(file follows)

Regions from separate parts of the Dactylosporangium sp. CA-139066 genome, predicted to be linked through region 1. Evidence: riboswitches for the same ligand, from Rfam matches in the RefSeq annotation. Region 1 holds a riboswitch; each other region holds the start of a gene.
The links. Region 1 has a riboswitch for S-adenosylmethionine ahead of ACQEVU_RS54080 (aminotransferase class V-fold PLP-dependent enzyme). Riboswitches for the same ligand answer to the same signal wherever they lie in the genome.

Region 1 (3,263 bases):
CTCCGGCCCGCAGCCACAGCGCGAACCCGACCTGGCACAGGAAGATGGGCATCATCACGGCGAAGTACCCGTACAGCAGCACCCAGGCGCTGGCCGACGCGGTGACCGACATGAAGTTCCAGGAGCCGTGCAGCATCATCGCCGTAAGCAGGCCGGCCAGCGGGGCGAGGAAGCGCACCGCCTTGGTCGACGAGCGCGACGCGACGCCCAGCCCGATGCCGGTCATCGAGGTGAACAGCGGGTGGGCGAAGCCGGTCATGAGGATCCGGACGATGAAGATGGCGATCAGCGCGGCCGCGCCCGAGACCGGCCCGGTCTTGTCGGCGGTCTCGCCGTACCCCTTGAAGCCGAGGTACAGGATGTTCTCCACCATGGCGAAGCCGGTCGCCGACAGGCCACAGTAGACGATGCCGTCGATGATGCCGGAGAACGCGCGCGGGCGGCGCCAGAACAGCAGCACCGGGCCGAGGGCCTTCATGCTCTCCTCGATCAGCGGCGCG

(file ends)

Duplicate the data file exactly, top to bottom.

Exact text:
Regions from separate parts of the Dactylosporangium sp. CA-139066 genome, predicted to be linked through region 1. Evidence: riboswitches for the same ligand, from Rfam matches in the RefSeq annotation. Region 1 holds a riboswitch; each other region holds the start of a gene.
The links. Region 1 has a riboswitch for S-adenosylmethionine ahead of ACQEVU_RS54080 (aminotransferase class V-fold PLP-dependent enzyme). Riboswitches for the same ligand answer to the same signal wherever they lie in the genome.

Region 1 (3,263 bases):
CTCCGGCCCGCAGCCACAGCGCGAACCCGACCTGGCACAGGAAGATGGGCATCATCACGGCGAAGTACCCGTACAGCAGCACCCAGGCGCTGGCCGACGCGGTGACCGACATGAAGTTCCAGGAGCCGTGCAGCATCATCGCCGTAAGCAGGCCGGCCAGCGGGGCGAGGAAGCGCACCGCCTTGGTCGACGAGCGCGACGCGACGCCCAGCCCGATGCCGGTCATCGAGGTGAACAGCGGGTGGGCGAAGCCGGTCATGAGGATCCGGACGATGAAGATGGCGATCAGCGCGGCCGCGCCCGAGACCGGCCCGGTCTTGTCGGCGGTCTCGCCGTACCCCTTGAAGCCGAGGTACAGGATGTTCTCCACCATGGCGAAGCCGGTCGCCGACAGGCCACAGTAGACGATGCCGTCGATGATGCCGGAGAACGCGCGCGGGCGGCGCCAGAACAGCAGCACCGGGCCGAGGGCCTTCATGCTCTCCTCGATCAGCGGCGCG